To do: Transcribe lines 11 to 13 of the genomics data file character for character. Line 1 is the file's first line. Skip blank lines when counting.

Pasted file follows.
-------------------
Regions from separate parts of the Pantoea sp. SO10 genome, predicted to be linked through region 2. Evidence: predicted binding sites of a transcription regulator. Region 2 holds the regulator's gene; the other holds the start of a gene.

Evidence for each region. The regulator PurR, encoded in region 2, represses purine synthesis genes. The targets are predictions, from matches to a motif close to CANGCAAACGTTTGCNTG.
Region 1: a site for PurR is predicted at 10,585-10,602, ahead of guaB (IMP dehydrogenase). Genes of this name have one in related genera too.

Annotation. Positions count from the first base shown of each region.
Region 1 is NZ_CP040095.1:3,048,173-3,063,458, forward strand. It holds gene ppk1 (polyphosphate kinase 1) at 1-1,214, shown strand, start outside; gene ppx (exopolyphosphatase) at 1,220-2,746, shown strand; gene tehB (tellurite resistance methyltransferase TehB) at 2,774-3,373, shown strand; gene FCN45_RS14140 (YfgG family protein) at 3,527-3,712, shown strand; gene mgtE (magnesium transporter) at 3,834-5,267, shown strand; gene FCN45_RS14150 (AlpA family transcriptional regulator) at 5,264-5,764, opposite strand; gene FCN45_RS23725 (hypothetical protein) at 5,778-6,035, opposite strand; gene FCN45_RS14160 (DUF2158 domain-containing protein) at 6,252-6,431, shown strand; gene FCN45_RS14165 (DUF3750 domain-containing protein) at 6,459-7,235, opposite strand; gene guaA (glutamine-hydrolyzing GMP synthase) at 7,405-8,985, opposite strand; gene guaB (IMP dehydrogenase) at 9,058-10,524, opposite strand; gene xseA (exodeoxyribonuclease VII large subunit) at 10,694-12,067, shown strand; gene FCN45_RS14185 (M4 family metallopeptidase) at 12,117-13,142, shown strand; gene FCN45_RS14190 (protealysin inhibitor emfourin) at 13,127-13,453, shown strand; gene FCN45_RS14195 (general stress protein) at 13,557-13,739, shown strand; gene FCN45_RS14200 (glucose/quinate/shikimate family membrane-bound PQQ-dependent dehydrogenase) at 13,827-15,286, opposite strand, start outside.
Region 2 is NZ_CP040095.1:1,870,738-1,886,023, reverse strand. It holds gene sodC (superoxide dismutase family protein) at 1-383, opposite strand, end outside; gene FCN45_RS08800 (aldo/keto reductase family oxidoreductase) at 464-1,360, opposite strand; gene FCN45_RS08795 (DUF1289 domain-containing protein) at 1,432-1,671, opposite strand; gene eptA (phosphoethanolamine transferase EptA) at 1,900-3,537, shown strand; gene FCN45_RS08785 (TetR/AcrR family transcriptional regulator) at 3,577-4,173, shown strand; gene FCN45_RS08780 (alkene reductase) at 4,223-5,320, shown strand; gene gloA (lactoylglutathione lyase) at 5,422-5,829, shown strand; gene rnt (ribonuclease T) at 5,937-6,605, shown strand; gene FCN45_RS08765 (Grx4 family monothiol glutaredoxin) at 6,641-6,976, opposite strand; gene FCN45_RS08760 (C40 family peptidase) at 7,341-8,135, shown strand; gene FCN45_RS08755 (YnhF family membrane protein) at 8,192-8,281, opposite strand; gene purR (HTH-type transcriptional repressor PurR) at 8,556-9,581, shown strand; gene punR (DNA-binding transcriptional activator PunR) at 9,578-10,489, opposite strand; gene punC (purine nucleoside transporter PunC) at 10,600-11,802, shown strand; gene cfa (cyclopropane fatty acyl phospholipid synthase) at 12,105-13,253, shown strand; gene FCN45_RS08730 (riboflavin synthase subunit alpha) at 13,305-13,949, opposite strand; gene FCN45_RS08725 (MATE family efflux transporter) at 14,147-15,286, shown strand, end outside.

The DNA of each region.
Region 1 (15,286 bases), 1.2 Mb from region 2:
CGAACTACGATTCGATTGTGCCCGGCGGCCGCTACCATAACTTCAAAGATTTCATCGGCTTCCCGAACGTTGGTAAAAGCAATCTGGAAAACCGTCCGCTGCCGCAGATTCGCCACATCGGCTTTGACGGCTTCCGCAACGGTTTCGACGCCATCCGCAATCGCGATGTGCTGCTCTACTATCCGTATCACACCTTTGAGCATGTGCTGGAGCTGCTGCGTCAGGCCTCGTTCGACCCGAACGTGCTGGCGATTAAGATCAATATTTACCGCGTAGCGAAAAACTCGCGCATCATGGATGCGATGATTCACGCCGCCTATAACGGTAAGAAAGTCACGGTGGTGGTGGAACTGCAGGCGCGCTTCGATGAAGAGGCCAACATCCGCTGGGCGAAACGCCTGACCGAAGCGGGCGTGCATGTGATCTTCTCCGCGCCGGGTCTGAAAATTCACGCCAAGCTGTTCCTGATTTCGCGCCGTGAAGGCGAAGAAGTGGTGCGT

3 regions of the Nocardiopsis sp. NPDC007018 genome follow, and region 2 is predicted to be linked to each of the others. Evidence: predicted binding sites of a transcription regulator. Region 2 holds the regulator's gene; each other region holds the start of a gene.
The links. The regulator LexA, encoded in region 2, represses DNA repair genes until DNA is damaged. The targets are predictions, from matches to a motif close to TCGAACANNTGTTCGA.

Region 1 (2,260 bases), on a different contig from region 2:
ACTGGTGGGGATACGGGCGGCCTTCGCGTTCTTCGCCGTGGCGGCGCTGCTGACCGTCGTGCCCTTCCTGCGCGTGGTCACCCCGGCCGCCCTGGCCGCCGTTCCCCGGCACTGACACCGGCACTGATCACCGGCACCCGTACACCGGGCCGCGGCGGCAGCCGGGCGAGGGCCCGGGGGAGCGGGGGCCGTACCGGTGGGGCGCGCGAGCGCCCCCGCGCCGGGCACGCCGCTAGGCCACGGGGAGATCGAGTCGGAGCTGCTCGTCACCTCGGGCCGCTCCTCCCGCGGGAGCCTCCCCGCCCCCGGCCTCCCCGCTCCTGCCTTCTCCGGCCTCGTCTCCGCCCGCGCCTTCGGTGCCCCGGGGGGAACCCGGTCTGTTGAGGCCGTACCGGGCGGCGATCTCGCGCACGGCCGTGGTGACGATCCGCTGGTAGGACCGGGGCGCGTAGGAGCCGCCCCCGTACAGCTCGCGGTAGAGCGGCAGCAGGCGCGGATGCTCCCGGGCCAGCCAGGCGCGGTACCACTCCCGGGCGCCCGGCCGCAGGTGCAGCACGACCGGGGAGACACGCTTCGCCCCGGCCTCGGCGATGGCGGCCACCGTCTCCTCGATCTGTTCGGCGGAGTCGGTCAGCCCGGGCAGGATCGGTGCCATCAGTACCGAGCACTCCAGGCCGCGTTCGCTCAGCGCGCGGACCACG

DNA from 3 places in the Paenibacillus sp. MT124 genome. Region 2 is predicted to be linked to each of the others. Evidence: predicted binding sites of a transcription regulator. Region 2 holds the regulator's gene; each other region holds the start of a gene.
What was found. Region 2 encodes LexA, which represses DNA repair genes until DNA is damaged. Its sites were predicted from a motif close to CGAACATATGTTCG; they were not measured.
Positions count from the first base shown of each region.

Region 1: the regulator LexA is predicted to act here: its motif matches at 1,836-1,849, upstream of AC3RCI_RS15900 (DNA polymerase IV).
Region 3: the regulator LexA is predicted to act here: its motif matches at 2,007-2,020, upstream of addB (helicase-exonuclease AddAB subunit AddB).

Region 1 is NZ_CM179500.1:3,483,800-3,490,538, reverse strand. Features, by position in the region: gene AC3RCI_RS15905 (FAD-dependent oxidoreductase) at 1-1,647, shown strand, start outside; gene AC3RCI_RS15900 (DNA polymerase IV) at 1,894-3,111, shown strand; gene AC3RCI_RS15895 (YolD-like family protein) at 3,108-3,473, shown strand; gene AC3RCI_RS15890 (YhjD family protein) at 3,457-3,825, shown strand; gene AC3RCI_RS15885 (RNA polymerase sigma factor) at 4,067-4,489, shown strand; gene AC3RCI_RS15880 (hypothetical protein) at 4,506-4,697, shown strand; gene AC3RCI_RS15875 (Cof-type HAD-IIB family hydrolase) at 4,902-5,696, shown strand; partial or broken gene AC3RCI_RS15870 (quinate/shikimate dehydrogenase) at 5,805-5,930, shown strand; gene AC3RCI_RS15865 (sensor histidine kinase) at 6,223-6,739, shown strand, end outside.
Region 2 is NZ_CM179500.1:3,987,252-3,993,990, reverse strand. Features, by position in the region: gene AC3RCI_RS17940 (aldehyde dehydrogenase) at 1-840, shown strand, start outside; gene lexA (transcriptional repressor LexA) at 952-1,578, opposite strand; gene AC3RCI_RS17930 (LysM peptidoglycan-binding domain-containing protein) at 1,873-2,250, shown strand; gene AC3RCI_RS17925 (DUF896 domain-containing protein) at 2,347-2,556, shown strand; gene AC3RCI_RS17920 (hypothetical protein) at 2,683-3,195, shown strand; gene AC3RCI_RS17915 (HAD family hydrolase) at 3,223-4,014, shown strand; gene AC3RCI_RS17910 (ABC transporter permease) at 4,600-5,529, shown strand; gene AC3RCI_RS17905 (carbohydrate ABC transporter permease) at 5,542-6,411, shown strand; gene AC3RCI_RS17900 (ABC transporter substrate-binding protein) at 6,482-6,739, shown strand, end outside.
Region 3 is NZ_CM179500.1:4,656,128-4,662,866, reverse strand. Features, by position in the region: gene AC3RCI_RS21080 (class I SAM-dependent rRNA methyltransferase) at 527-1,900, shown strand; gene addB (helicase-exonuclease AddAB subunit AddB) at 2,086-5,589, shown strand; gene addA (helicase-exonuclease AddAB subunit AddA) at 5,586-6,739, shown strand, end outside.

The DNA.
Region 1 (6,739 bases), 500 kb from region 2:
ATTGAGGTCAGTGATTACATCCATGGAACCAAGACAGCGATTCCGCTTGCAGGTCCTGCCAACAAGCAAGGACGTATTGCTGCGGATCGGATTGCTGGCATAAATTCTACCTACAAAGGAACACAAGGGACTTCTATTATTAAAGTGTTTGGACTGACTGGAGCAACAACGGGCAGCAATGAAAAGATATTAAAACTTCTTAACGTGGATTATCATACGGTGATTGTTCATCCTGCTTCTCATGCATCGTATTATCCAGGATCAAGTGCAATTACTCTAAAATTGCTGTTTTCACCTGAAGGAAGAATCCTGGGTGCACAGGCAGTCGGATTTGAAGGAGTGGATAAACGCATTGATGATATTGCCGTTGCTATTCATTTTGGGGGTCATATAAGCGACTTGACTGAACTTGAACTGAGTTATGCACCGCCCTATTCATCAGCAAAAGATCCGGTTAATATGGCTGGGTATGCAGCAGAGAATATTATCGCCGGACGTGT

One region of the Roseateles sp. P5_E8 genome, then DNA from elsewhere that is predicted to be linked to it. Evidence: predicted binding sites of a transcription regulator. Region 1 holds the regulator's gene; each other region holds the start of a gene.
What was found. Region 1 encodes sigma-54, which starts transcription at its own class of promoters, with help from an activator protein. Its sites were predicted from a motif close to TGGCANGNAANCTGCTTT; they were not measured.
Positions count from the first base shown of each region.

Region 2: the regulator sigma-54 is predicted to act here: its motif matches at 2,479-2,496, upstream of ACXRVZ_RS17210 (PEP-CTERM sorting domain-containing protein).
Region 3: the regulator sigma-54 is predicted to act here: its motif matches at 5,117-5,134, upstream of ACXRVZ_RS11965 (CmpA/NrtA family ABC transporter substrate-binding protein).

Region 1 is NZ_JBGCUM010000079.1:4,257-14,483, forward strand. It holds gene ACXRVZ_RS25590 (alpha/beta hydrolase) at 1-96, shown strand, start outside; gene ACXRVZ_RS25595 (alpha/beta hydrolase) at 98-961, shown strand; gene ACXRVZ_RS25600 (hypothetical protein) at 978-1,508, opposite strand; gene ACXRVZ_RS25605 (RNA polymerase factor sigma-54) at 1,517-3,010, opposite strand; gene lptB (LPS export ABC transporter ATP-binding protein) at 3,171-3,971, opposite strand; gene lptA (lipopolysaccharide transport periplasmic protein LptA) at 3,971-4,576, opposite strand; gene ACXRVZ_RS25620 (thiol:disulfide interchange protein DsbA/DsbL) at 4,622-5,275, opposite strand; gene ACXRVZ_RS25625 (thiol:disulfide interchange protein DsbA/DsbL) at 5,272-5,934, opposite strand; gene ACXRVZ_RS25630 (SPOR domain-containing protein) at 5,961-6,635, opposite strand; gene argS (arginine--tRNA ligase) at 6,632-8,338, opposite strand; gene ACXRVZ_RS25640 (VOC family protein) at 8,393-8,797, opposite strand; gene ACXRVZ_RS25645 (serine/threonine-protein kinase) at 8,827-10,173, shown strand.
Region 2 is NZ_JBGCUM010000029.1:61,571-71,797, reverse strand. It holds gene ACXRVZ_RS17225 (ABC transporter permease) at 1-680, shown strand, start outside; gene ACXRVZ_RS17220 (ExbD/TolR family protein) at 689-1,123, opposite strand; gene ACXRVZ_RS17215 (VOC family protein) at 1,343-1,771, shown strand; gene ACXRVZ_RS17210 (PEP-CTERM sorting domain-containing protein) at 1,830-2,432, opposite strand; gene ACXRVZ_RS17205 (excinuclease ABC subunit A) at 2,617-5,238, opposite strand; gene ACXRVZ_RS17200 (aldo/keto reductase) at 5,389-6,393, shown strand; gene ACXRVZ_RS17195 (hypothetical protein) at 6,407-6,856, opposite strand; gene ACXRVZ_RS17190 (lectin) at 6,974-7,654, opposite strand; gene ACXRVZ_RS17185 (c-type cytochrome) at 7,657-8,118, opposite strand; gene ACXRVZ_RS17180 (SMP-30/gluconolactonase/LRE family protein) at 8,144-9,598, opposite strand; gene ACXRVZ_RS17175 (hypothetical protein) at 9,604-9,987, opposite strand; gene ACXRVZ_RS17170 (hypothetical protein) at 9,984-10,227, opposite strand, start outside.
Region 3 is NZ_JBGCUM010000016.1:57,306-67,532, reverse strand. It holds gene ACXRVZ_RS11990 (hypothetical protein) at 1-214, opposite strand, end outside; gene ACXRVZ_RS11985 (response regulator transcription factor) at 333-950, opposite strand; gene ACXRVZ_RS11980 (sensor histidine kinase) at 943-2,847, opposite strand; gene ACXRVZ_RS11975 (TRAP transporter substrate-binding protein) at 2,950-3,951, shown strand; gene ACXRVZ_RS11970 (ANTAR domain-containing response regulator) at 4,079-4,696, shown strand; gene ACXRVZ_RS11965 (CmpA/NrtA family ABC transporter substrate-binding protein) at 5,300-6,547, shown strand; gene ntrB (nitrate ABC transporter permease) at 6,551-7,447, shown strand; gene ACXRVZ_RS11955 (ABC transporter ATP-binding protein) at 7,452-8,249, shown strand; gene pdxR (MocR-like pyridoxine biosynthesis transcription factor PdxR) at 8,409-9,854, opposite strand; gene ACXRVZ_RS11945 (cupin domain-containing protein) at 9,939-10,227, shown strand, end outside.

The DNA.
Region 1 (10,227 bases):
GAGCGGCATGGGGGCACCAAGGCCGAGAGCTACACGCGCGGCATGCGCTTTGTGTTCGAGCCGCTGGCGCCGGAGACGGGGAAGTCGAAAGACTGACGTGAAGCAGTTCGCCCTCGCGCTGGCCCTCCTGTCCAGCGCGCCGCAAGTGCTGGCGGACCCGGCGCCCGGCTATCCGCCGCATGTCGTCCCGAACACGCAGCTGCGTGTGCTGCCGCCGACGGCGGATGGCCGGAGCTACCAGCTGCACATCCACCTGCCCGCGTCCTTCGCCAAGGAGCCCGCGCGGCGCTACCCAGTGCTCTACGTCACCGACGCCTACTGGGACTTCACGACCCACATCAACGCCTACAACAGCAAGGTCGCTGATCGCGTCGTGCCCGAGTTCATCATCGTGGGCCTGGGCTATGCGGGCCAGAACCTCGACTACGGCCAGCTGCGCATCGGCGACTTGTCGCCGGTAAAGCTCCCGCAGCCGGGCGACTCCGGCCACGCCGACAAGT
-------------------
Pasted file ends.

The links. The regulator LexA, encoded in region 2, represses DNA repair genes until DNA is damaged. The targets are predictions, from matches to a motif close to TCGAACANNTGTTCGA.

Region 1 (2,260 bases), on a different contig from region 2:
ACTGGTGGGGATACGGGCGGCCTTCGCGTTCTTCGCCGTGGCGGCGCTGCTGACCGTCGTGCCCTTCCTGCGCGTGGTCACCCCGGCCGCCCTGGCCGCCGTTCCCCGGCACTGACACCGGCACTGATCACCGGCACCCGTACACCGGGCCGCGGCGGCAGCCGGGCGAGGGCCCGGGGGAGCGGGGGCCGTACCGGTGGGGCGCGCGAGCGCCCCCGCGCCGGGCACGCCGCTAGGCCACGGGGAGATCGAGTCGGAGCTGCTCGTCACCTCGGGCCGCTCCTCCCGCGGGAGCCTCCCCGCCCCCGGCCTCCCCGCTCCTGCCTTCTCCGGCCTCGTCTCCGCCCGCGCCTTCGGTGCCCCGGGGGGAACCCGGTCTGTTGAGGCCGTACCGGGCGGCGATCTCGCGCACGGCCGTGGTGACGATCCGCTGGTAGGACCGGGGCGCGTAGGAGCCGCCCCCGTACAGCTCGCGGTAGAGCGGCAGCAGGCGCGGATGCTCCCGGGCCAGCCAGGCGCGGTACCACTCCCGGGCGCCCGGCCGCAGGTGCAGCACGACCGGGGAGACACGCTTCGCCCCGGCCTCGGCGATGGCGGCCACCGTCTCCTCGATCTGTTCGGCGGAGTCGGTCAGCCCGGGCAGGATCGGTGCCATCAGTACCGAGCACTCCAGGCCGCGTTCGCTCAGCGCGCGGACCACG